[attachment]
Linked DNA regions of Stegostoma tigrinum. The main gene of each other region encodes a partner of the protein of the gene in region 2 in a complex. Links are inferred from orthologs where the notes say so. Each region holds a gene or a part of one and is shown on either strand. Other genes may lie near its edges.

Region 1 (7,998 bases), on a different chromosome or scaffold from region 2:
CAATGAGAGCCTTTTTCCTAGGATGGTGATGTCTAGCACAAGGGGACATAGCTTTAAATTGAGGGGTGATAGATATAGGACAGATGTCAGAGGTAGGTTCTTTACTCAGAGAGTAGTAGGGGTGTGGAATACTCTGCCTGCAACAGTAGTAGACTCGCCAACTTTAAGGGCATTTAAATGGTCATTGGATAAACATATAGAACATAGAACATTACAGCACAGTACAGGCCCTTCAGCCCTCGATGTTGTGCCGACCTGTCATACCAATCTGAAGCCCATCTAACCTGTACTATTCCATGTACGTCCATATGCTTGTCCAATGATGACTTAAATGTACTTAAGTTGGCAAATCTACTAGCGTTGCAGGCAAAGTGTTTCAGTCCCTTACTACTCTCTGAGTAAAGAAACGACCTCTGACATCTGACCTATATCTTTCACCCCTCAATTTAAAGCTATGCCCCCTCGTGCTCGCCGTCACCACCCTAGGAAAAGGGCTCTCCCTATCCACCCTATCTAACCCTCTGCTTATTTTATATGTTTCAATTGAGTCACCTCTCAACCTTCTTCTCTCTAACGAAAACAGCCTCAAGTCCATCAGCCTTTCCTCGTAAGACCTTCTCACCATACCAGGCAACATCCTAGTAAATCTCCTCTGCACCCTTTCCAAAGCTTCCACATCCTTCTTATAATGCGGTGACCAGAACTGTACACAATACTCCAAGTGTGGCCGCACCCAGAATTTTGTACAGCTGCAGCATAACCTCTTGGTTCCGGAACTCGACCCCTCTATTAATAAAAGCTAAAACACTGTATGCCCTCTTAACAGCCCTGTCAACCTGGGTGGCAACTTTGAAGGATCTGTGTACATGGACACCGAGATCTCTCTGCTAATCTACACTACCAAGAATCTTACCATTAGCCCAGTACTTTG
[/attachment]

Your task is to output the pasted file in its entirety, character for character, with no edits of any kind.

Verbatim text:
Linked DNA regions of Stegostoma tigrinum. The main gene of each other region encodes a partner of the protein of the gene in region 2 in a complex. Links are inferred from orthologs where the notes say so. Each region holds a gene or a part of one and is shown on either strand. Other genes may lie near its edges.

Region 1 (7,998 bases), on a different chromosome or scaffold from region 2:
CAATGAGAGCCTTTTTCCTAGGATGGTGATGTCTAGCACAAGGGGACATAGCTTTAAATTGAGGGGTGATAGATATAGGACAGATGTCAGAGGTAGGTTCTTTACTCAGAGAGTAGTAGGGGTGTGGAATACTCTGCCTGCAACAGTAGTAGACTCGCCAACTTTAAGGGCATTTAAATGGTCATTGGATAAACATATAGAACATAGAACATTACAGCACAGTACAGGCCCTTCAGCCCTCGATGTTGTGCCGACCTGTCATACCAATCTGAAGCCCATCTAACCTGTACTATTCCATGTACGTCCATATGCTTGTCCAATGATGACTTAAATGTACTTAAGTTGGCAAATCTACTAGCGTTGCAGGCAAAGTGTTTCAGTCCCTTACTACTCTCTGAGTAAAGAAACGACCTCTGACATCTGACCTATATCTTTCACCCCTCAATTTAAAGCTATGCCCCCTCGTGCTCGCCGTCACCACCCTAGGAAAAGGGCTCTCCCTATCCACCCTATCTAACCCTCTGCTTATTTTATATGTTTCAATTGAGTCACCTCTCAACCTTCTTCTCTCTAACGAAAACAGCCTCAAGTCCATCAGCCTTTCCTCGTAAGACCTTCTCACCATACCAGGCAACATCCTAGTAAATCTCCTCTGCACCCTTTCCAAAGCTTCCACATCCTTCTTATAATGCGGTGACCAGAACTGTACACAATACTCCAAGTGTGGCCGCACCCAGAATTTTGTACAGCTGCAGCATAACCTCTTGGTTCCGGAACTCGACCCCTCTATTAATAAAAGCTAAAACACTGTATGCCCTCTTAACAGCCCTGTCAACCTGGGTGGCAACTTTGAAGGATCTGTGTACATGGACACCGAGATCTCTCTGCTAATCTACACTACCAAGAATCTTACCATTAGCCCAGTACTTTG